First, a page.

As of this writing, a MIPS score of 75 places providers in the bonus pool. The median ChartSpan CCM customer scores a 94, with nearly 40% of customers earning perfect 100 scores.
Chronic Care Management helps with MIPS and quality scores by identifying care gaps that providers can close. CCM coordinators have 12 opportunities a year to speak with patients and identify missing vaccinations, cancer screenings, or eye exams. The care coordinator can then help patients make appointments to close these gaps.
4. Revenue Stream: Other ACO & APM Models
Many ACOs and APMs, like ACO Reach and Primary Care First, rely heavily or entirely on beneficiary attribution. If your practice submits a CCM claim for a patient every month, CMS will see that you provide the plurality of the patient’s care and is highly likely to attribute the Medicare patient to you.
5. Revenue Stream: Leakage Mitigation
CCM can help reduce the number of patients who go outside your health system or ACO for high-cost specialty care. Care coordinators give patients a strong sense of connection to their primary provider, and the coordinator can reach out to that provider for specialist recommendations.
This helps ACOs produce more in-network revenue for their practices and makes care more efficient, since it’s easier to share health records and EHR information within an established network.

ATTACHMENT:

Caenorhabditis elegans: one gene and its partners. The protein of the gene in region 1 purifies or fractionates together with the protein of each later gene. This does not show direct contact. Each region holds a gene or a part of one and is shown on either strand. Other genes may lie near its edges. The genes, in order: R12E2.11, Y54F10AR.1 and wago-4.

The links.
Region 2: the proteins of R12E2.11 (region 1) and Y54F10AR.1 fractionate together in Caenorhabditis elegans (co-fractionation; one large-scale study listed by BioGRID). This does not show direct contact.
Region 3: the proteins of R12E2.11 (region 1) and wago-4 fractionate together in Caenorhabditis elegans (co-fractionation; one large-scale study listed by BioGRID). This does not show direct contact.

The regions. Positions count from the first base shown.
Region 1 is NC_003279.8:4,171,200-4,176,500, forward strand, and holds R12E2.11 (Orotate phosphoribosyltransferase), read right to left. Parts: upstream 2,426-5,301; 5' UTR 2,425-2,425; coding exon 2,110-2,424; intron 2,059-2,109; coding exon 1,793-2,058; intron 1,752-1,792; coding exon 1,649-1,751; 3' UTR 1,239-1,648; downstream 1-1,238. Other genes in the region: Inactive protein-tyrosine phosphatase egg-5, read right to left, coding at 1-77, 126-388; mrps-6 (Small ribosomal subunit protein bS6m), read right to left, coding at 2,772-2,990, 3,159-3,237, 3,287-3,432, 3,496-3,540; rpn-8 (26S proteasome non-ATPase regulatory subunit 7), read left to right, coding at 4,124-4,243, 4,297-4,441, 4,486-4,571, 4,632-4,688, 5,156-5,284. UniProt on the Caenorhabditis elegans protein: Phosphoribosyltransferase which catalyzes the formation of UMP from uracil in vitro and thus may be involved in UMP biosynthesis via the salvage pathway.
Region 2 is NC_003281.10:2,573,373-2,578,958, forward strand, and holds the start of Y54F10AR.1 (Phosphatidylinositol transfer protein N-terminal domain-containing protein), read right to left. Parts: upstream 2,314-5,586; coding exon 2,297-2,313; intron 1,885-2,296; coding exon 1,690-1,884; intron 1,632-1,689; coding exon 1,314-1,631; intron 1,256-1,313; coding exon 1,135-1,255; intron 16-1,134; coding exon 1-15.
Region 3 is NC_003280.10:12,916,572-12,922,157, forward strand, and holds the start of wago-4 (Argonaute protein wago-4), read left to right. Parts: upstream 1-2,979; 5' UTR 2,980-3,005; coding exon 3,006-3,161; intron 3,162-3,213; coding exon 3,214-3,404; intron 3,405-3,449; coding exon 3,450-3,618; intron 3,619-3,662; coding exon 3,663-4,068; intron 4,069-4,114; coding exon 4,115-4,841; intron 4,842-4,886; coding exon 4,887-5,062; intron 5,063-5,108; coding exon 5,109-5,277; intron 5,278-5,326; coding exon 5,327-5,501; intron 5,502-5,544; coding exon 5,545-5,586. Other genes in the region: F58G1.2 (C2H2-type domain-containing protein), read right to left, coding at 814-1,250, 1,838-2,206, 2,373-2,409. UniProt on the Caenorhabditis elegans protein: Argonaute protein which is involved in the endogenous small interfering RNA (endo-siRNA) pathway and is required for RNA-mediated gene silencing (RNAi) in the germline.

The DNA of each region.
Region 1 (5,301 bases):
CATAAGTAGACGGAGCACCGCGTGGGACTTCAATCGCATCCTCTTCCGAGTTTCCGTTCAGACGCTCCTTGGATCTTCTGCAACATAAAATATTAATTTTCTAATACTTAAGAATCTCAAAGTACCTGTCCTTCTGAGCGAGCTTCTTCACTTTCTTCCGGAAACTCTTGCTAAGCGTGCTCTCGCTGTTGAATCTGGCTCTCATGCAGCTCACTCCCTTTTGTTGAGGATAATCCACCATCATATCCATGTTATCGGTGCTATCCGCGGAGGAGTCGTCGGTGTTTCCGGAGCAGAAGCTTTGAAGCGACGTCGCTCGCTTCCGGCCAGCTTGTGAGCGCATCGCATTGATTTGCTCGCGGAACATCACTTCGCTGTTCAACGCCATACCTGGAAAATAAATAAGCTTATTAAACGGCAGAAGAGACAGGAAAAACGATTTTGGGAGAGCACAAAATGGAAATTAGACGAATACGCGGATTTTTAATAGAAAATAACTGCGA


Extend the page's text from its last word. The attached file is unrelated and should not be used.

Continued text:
6. Revenue Stream: Evaluation & Management Encounters
An analysis of CCM programs showed that they increased average E&M visits for enrolled patients by 8%. Care coordinators can make appointments for patients who are experiencing symptoms or struggling to manage their chronic conditions, before those conditions worsen or patients end up in the hospital.
Diversifying Practice and Hospital Revenue with CCM
Chronic Care Management gives hospitals, health systems, and practices who are struggling to bring in revenue multiple opportunities to find new revenue streams.
CCM can help with monthly fee-for-service revenue, MSSP, MIPS and ACO performance, preventing leakage, and increasing E&M encounters–and with that revenue, you can continue serving the Texas patients who need you.
This article is sponsored by ChartSpan. ChartSpan is the largest CCM organization in the U.S. and a provider of additional value-based care services.
Related articles from The Scope
Three times during the COVID-19 pandemic, Dimmit Regional Hospital came close to taking out a loan just to make payroll. One of those times, the Carrizo Springs facility – tucked…
Every two years, Texas hospitals get less than five months to convince state lawmakers how to foster a better health care landscape in the Lone Star State. That window opens…
If the worst of COVID-19 really is behind Texas and the nation, then for hospitals, the 2023 session of the Texas Legislature will be largely about addressing the fallout and…
Medicaid supplemental payment programs finally received federal approval in late March. And, in April, the federal government allowed for the reinstatement of the Texas 1115 Medicaid waiver. While these actions…